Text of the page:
A second systemic constraint on the possibility of a development state is the capacity of the public service. One of the trademarks of the development state is its ability to direct the behaviour of private investment. This implies significant capacity at the upper echelons of the state apparatus. Yet all indications are the South Africa is not up to par in this regard. A recent study of redress undertaken by the HSRC demonstrates that the last ten years has witnessed not only the racial transformation of the state, but also its reconceptualisation. In effect, we have tried to replace the Weberian state with an entrepenural one. New black recruits, mainly black, have been thus confronted with a double challenge. Not only where they meant to take over the responsibilities of the previous public officials, but also significant new responsibilities were added to the job portfolio. This happened simultaneously as there was a contraction in the overall size of the public sector. The result was that the public sector went into a serious performance crisis, especially but not only at the local and provincial level.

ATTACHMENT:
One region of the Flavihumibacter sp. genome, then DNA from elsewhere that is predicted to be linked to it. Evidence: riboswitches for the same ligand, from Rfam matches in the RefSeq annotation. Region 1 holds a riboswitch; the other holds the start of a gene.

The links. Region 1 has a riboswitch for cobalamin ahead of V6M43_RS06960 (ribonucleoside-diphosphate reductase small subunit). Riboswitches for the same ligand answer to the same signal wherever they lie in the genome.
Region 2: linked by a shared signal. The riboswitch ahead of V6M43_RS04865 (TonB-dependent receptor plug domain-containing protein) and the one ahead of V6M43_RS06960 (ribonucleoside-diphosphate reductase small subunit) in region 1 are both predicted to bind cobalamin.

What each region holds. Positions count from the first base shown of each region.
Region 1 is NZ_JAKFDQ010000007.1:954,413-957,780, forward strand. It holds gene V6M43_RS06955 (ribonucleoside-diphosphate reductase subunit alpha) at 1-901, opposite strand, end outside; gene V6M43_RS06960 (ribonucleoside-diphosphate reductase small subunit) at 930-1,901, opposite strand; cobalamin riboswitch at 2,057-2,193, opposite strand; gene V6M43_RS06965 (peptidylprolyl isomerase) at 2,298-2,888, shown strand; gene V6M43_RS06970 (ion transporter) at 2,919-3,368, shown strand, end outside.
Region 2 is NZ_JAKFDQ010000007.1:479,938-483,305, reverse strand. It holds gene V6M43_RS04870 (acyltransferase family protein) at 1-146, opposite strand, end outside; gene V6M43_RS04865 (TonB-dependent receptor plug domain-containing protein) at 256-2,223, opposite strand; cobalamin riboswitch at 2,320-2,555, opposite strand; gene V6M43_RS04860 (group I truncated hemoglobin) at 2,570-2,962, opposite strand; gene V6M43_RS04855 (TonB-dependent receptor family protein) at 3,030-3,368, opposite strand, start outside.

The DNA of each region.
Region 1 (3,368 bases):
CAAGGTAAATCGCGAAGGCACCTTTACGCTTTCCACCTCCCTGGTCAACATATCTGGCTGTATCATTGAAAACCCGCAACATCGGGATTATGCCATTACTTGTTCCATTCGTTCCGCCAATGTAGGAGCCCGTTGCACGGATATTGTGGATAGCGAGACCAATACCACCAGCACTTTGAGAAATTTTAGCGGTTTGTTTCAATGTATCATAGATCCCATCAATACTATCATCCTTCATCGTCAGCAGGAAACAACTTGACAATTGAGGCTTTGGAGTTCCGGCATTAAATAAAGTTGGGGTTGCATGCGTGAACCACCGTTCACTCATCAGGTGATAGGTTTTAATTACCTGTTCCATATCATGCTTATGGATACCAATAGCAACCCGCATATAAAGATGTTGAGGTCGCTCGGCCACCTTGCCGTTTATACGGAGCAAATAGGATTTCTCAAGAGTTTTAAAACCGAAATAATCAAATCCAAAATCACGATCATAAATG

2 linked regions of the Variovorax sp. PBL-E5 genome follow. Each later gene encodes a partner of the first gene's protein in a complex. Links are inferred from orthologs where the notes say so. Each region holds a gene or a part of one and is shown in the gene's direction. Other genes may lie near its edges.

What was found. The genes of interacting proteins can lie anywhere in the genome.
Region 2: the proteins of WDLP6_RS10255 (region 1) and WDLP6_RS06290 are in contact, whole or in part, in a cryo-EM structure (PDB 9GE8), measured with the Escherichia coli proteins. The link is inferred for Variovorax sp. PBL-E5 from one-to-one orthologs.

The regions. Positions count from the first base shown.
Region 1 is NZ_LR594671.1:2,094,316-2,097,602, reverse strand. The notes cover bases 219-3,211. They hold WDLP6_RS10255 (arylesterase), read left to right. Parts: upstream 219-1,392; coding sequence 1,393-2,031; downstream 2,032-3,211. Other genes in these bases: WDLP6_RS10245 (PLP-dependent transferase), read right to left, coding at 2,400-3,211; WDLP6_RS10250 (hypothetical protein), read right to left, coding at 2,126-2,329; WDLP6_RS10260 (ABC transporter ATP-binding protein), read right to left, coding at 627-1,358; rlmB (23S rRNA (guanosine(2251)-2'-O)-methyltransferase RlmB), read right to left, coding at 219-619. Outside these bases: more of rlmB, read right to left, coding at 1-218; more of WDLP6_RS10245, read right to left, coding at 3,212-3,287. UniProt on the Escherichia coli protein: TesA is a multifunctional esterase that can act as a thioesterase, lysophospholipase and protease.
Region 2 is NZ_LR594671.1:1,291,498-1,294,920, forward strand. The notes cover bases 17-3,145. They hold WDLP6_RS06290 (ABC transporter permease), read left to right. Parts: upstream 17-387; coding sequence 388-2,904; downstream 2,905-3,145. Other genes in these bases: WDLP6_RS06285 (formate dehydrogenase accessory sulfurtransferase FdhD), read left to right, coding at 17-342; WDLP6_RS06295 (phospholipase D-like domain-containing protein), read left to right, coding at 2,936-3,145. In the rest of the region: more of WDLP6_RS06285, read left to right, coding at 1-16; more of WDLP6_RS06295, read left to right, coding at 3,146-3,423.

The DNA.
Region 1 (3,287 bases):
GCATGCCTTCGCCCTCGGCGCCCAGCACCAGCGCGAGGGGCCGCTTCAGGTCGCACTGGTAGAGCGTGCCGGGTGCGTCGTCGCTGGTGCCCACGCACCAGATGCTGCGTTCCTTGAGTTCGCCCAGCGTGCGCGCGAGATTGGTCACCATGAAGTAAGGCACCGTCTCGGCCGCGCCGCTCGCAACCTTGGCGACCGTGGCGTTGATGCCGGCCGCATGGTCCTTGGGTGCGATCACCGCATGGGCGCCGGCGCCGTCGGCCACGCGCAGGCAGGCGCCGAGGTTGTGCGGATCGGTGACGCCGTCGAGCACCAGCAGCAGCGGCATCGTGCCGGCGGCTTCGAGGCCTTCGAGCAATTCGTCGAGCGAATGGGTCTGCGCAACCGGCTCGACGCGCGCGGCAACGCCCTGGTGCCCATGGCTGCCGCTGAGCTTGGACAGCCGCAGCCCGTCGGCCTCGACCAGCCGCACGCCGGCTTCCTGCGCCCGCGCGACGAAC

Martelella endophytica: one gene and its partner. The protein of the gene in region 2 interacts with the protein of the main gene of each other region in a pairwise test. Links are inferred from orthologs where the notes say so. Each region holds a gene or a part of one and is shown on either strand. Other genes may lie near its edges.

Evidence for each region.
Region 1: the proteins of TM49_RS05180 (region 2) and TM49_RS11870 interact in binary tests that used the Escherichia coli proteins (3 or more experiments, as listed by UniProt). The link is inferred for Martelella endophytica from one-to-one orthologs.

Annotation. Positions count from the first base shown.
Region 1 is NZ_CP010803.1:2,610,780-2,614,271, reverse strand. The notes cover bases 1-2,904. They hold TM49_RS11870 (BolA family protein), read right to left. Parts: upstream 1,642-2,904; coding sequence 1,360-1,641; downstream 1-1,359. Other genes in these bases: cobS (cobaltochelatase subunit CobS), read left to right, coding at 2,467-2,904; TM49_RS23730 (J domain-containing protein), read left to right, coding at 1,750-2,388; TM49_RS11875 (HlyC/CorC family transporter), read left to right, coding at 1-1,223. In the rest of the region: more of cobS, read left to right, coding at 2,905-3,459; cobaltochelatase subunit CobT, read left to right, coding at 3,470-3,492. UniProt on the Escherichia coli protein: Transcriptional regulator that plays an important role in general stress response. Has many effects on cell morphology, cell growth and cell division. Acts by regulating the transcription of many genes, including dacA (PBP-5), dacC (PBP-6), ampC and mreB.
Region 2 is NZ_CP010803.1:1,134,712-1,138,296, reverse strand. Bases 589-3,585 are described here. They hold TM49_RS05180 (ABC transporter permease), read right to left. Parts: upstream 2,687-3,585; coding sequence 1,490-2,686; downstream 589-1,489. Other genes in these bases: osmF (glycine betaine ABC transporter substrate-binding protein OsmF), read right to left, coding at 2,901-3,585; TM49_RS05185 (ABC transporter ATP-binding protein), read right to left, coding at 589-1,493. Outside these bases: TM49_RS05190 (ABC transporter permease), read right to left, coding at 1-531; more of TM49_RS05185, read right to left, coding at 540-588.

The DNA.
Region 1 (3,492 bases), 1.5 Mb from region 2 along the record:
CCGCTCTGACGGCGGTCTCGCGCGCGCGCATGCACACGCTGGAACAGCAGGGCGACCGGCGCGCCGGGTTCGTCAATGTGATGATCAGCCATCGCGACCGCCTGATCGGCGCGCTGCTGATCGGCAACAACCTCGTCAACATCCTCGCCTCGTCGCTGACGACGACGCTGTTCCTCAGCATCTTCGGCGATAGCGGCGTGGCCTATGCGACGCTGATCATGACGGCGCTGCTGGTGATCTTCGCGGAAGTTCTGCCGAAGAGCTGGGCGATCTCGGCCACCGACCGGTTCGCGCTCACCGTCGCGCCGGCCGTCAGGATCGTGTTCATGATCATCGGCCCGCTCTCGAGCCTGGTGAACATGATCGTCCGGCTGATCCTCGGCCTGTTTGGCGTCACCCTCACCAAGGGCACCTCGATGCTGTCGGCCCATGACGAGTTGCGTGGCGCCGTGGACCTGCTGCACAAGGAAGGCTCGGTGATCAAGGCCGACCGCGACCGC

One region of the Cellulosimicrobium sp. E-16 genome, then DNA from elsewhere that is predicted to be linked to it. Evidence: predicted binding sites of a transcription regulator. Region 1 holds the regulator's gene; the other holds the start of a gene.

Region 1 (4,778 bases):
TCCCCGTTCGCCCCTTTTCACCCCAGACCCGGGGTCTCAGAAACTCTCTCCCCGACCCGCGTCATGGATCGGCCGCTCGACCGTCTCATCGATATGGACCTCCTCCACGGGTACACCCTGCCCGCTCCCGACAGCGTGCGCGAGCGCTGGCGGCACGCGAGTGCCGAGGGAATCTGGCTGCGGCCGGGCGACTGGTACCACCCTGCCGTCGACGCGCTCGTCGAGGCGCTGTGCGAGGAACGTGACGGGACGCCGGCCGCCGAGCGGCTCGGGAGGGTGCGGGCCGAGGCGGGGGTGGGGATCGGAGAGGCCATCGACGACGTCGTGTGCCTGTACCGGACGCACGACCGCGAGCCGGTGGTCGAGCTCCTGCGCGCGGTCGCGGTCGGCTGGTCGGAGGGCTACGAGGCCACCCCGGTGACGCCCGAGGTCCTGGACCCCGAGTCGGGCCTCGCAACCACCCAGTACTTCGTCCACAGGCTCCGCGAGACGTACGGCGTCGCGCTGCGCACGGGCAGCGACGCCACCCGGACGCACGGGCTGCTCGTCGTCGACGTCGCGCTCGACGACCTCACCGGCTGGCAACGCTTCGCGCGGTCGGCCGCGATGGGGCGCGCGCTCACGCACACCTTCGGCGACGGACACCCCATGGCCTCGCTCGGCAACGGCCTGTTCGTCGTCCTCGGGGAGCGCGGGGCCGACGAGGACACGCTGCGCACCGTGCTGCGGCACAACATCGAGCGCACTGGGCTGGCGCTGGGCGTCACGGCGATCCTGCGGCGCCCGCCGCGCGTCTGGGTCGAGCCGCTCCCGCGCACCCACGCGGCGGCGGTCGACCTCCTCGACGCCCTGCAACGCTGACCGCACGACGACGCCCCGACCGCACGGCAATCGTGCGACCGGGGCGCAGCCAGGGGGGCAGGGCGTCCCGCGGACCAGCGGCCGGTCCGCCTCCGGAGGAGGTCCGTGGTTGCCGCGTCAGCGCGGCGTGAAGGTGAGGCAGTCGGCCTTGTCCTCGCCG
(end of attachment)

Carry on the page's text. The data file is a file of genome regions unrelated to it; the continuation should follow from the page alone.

How to address this problem? Two immediate reforms are required. First, it may be useful to note that the Development state does not require high level strategic and managerial capacity to be diffused across the state apparatus. Rather it requires a critical mass of skills at the apex of the state. It thus may be useful to retain the entrepeneural model for the apex of the state, while the traditional Weberian model should apply for the bulk of the state's employees. The functions of lower level employees must thus be conceived in more traditional terms. Second, it may be useful to approach the redress initiative in less religious and more pragmatic terms. In particular there should be an attempt to retain the skills of older public servants. It should be noted that there are always two components to the learning process: knowledge development, and experiential learning. While most new recruits may have the first, provided largely by universities and higher education institutions, very few of them are able to develop the second, in part because of the lack of mentors. It is important to retain the skills of older civil servants so the experiential processes of learning can be facilitated in the public service.